1) “I pursue no objectives, no system, no tendency; I have no program, no style, no direction. I have no time for specialized concerns, working themes, or variations that lead to mastery.
I steer clear of definitions. I don’t know what I want. I am inconsistent, non-committal, passive; I like the indefinite, the boundless; I like continual uncertainty. Other qualities may be conducive to achievement, publicity, success; but they are all outworn- as outworn as ideologies, opinions, concepts, and names for things.
Now that there are now priests or philosophers left, artists are the most important people in the world. That is the only thing that interests me.”
-Gerhard Richter, from The Daily Practice of Painting, Writings and Interviews1962-1993 (MIT Press: 1995), edited by Hans-Ulrich Obrist, translated from the German by David Britt, pg. 58.
2) “Learn to be articulate.”
-Man Ray, from Man Ray, American Artist (Da Capo: 1988), by Neil Baldwin, pg. 55.
3) How do you rate composition, arrangement, and performance in importance?
“All are interdependent on each other. Composition depends a great deal on the subsequent arrangement, but neither should burden the performers, for if the performance fails all is lost.”
-Duke Ellington, from Music Is My Mistress (Da Capo: 1973), by Duke Ellington with assistance from Stanley Dance, pg. 457.
4) “I don’t paint things, I only paint differences between things.”
-Henri Matisse, from About Rothko (Da Capo: 1983), by Dore Ashton, pg. 114.
5) “The improvised solo coming out of one musician, with others supporting him, is a dead end… In front of us we have many years of the collective improvised effort, the intuitive and adult collaboration between peers.”
-Warne Marsh, from Lee Konitz, Conversations on the Improviser’s Art (University of Michigan Press: 2007), by Andy Hamilton, pg. 57.
6) “Cézanne never really finished anything. He went as far as he could, then abandoned the job. That’s the terrible thing: the more one works on a picture, the more impossible it becomes to finish it.”
-Alberto Giacometti, from A Giacometti Portrait (Farrar, Straus and Giroux: 1965), by James Lord, pg. 11.
7) “It takes five years just to become a good student. Another five to become a dancer, and who knows how long, if ever, to become an artist.”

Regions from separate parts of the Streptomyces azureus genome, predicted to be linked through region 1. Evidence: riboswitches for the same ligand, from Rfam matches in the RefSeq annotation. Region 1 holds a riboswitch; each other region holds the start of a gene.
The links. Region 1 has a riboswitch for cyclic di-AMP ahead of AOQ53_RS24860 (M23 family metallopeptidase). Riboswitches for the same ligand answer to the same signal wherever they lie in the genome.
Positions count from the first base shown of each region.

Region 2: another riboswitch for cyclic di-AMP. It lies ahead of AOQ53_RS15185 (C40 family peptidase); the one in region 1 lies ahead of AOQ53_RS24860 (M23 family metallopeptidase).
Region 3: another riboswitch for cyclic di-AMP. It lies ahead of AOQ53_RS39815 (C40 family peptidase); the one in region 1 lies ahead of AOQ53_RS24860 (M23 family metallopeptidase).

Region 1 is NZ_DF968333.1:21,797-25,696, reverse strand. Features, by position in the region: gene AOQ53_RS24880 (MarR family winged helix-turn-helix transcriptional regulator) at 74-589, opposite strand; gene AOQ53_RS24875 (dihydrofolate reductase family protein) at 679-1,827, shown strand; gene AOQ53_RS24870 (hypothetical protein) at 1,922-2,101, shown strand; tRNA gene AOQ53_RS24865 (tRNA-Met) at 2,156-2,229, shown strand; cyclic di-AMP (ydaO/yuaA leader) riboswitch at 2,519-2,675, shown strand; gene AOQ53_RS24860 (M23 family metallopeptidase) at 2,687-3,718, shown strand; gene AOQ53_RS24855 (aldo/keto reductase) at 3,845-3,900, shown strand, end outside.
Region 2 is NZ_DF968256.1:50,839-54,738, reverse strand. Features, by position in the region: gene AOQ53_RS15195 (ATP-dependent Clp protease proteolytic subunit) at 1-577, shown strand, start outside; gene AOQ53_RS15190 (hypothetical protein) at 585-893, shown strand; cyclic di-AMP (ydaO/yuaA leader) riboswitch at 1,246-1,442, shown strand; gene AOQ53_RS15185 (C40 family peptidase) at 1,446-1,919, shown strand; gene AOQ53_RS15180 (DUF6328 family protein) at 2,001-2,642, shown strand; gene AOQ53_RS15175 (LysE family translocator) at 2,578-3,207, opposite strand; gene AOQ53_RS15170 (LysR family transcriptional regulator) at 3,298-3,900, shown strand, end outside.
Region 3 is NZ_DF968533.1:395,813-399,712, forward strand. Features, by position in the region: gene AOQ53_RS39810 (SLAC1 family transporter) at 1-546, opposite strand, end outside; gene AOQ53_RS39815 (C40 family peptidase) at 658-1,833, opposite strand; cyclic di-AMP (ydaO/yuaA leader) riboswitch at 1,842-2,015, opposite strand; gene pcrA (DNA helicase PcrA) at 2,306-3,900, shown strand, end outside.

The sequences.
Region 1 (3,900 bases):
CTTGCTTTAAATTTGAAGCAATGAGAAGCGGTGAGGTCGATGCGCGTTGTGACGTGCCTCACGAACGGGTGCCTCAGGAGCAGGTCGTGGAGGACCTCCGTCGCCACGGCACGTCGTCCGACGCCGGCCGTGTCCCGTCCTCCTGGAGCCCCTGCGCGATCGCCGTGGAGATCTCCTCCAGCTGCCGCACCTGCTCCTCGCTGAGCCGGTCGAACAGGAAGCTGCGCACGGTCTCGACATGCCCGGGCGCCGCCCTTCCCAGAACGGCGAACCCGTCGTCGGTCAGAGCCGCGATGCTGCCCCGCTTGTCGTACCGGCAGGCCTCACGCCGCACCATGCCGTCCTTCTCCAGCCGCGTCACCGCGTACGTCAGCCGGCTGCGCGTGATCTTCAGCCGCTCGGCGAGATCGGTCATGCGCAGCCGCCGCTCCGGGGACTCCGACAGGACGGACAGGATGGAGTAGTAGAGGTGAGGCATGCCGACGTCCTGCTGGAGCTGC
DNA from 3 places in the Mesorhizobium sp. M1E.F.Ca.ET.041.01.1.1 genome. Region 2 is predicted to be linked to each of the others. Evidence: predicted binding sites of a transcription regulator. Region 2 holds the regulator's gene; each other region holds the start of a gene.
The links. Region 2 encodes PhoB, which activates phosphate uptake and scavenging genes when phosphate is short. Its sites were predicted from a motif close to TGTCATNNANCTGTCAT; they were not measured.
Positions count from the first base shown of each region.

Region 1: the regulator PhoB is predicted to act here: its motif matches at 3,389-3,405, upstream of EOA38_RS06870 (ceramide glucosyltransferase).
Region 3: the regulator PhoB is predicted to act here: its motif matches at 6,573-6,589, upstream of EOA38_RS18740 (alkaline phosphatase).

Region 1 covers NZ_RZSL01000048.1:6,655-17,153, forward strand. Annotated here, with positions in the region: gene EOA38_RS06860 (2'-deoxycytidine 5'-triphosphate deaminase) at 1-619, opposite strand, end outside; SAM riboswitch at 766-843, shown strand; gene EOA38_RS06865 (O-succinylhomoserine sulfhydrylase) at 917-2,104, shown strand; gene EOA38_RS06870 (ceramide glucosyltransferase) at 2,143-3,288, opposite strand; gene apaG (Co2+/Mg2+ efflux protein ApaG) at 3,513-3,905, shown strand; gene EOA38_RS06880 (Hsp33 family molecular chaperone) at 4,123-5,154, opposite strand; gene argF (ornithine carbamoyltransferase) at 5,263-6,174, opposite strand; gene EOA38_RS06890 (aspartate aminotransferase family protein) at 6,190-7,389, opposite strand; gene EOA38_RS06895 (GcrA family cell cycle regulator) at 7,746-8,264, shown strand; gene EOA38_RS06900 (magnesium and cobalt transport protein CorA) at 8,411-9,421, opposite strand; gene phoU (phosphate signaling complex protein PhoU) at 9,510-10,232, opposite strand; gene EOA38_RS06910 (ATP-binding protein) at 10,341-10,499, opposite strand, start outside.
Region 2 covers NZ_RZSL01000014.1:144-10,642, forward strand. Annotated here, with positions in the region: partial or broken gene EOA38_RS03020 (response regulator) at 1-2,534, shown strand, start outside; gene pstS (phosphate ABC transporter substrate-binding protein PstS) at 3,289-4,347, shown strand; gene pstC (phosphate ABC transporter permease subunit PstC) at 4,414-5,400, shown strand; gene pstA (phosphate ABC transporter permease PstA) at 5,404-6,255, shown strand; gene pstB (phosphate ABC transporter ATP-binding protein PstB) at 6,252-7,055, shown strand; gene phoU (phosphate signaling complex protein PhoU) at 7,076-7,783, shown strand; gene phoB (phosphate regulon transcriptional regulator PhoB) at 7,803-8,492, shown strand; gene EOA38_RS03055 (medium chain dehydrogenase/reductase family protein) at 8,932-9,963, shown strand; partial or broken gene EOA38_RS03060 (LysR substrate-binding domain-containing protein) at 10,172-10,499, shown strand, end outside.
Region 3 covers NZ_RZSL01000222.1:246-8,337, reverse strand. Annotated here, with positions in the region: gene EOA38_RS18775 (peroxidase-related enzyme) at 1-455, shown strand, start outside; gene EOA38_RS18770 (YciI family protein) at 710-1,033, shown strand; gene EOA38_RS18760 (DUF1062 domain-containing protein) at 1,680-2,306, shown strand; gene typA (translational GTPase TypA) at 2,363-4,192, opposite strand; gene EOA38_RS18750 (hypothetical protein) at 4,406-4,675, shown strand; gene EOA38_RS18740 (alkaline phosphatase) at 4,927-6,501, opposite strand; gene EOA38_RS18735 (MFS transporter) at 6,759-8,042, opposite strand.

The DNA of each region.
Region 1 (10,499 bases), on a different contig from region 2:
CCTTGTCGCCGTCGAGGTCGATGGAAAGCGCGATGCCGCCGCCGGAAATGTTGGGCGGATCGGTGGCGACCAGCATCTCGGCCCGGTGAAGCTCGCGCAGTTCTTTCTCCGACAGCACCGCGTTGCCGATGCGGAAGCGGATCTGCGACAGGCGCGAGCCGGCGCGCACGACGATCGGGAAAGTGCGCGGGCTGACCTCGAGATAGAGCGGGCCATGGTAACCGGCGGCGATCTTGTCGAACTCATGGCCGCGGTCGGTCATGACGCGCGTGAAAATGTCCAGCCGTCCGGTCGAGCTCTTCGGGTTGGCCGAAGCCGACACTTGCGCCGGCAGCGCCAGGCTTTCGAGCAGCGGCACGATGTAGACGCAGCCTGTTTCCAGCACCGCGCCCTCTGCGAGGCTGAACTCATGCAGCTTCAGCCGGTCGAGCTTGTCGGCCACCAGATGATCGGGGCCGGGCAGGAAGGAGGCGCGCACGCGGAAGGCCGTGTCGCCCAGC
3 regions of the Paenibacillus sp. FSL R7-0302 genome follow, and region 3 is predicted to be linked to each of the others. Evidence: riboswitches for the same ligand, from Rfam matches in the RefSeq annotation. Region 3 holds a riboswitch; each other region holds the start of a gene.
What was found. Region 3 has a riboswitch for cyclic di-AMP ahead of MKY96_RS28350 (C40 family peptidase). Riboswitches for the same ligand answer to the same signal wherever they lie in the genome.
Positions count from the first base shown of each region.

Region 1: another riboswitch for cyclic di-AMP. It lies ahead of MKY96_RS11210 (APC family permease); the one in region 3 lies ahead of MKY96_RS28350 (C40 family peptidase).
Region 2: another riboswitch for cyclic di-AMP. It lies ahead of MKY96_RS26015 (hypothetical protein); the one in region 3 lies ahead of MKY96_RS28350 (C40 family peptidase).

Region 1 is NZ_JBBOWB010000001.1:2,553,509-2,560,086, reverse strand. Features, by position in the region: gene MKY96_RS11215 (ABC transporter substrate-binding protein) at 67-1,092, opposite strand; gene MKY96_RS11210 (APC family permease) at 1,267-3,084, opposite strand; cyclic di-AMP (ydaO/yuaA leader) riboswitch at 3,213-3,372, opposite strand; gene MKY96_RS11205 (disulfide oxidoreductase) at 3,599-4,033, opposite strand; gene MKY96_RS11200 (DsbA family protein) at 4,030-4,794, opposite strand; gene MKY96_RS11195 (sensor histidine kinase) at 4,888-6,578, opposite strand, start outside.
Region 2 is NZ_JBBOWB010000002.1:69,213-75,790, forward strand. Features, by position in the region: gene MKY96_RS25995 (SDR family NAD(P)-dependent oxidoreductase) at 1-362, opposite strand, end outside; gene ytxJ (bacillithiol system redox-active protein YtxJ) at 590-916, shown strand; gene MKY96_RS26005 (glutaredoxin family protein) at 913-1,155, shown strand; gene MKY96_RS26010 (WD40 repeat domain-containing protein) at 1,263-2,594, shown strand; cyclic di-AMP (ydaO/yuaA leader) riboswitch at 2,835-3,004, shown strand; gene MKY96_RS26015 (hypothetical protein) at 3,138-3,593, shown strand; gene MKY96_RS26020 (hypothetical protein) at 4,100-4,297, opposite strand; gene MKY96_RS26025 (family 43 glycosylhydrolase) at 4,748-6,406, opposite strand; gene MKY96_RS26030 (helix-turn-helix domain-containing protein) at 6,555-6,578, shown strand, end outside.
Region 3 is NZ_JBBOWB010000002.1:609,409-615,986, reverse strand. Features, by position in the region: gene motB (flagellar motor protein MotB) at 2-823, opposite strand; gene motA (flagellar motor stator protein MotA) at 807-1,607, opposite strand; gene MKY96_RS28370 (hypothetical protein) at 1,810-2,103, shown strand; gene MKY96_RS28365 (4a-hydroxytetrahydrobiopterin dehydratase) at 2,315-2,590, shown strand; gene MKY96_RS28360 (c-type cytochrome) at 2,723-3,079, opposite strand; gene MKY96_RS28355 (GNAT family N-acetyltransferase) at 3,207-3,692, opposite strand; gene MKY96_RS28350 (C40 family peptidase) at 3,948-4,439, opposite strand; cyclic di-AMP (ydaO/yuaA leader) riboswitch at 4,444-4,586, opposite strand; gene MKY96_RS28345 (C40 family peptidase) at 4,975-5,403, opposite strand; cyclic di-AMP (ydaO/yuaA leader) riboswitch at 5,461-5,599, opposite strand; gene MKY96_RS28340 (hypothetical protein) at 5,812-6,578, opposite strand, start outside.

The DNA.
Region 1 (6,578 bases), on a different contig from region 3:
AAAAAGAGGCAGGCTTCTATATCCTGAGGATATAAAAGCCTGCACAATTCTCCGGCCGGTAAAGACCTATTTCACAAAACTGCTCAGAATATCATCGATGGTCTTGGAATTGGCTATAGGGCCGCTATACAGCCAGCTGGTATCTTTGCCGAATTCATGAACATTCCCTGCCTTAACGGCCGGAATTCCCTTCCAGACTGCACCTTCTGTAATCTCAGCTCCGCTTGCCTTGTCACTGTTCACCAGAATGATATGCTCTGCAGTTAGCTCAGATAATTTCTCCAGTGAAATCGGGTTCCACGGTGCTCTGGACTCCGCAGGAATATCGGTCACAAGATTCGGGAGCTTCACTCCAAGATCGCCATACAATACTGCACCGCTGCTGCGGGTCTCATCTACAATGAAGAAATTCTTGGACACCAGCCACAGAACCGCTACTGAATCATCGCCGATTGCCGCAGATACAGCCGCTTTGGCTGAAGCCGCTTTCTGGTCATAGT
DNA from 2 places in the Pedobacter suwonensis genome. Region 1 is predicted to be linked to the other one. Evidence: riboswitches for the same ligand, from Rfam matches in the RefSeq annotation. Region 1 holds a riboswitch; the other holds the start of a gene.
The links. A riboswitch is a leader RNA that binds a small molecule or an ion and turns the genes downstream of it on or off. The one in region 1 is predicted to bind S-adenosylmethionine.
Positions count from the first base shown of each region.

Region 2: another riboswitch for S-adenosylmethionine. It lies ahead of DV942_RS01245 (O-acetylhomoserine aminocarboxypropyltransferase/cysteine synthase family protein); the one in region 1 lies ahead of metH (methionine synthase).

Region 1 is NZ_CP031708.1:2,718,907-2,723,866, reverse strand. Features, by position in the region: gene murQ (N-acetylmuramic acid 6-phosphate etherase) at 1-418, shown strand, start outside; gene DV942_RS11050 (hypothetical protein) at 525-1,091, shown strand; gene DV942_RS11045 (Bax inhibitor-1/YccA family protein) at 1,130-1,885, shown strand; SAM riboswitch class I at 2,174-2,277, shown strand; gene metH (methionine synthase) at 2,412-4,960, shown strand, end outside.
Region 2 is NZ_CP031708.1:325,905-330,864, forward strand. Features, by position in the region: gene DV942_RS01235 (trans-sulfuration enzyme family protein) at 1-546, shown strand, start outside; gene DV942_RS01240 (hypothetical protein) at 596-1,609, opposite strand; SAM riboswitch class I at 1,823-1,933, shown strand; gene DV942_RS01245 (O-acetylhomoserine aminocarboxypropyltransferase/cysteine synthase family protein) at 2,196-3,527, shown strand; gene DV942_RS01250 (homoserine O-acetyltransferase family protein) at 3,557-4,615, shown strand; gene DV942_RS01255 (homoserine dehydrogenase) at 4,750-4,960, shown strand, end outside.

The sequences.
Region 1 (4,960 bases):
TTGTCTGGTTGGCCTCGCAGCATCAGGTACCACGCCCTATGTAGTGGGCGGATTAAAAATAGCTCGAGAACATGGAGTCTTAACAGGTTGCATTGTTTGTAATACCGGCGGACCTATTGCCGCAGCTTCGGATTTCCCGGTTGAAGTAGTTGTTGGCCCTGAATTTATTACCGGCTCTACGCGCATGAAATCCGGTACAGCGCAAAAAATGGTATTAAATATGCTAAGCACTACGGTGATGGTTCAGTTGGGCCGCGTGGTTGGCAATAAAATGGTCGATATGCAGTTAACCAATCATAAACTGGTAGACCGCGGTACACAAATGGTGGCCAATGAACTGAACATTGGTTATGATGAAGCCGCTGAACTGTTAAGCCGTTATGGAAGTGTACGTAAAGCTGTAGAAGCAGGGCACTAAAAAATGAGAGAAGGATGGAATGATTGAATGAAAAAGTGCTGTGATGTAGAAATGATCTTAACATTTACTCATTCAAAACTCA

-Margaret Craske, from Chance and Circumstance (Alfred A. Knopf: 2007), by Carolyn Brown, pg. 29.
8) “The forces that are bringing on war, that are preparing for larger and better economic depressions in the future, are at odds with the forces of human culture. The time has come for the people who love life and culture to form a united front against them, to be ready to protect, and gauge, and if necessary, fight for the human heritage which we, as artists, embody”
-Lewis Mumford, opening address for the American Artists’ Congress, February 1936, from About Rothko (Da Capo: 1983), by Dore Ashton, pg. 36.
9) “Being unable to reach the top of the scale of values, I smashed the scale.”
-Pablo Picasso, from A Giacometti Portrait (Farrar, Straus and Giroux: 1965), by James Lord, pg. 53.
10) “It was Maurice Nadeau who said it was an influence ab contrario. I realized that Joyce had gone as far as one could in the direction of knowing more, in control of one’s material. He was always adding to it; you only have to look at his proofs to see that. I realized that my own way was in impoverishment, in lack of knowledge and in taking away, subtracting rather than adding. When I first met Joyce, I didn’t intend to be a writer. That only came later when I found out that I was no good at all at teaching. When I found I simply couldn’t teach. But I do remember speaking about Joyce’s heroic achievement. I had a great admiration for him. That’s what it was: epic, heroic, what he achieved. I realized that I couldn’t go down that same road.”
-Samuel Beckett, from Beckett Remembering Remembering Beckett, A Centenary Celebration (Arcade Publishing: 2006), edited by James and Elizabeth Knowlson, pg. 47.
11) “A painting is not about an experience, it is an experience.”
-Mark Rothko, from About Rothko (Da Capo: 1983), by Dore Ashton, pg. 135.
12) “One day (according to Maurice Jardot) Picasso told Michel Leiris that he felt that the work of their old friend Giacometti was becoming increasingly monotonous and repetitive. Trying to explain and excuse this, Leiris spoke of Giacometti’s consuming and intense desire ‘to find a new solution to the problem of figuration.’ Picasso answered: ‘In the first place there isn’t any solution, there never is a solution, and that’s as it should be.’”
-From About Modern Art, second edition (Yale University Press: 2001), by David Sylvester, pg. 33-34.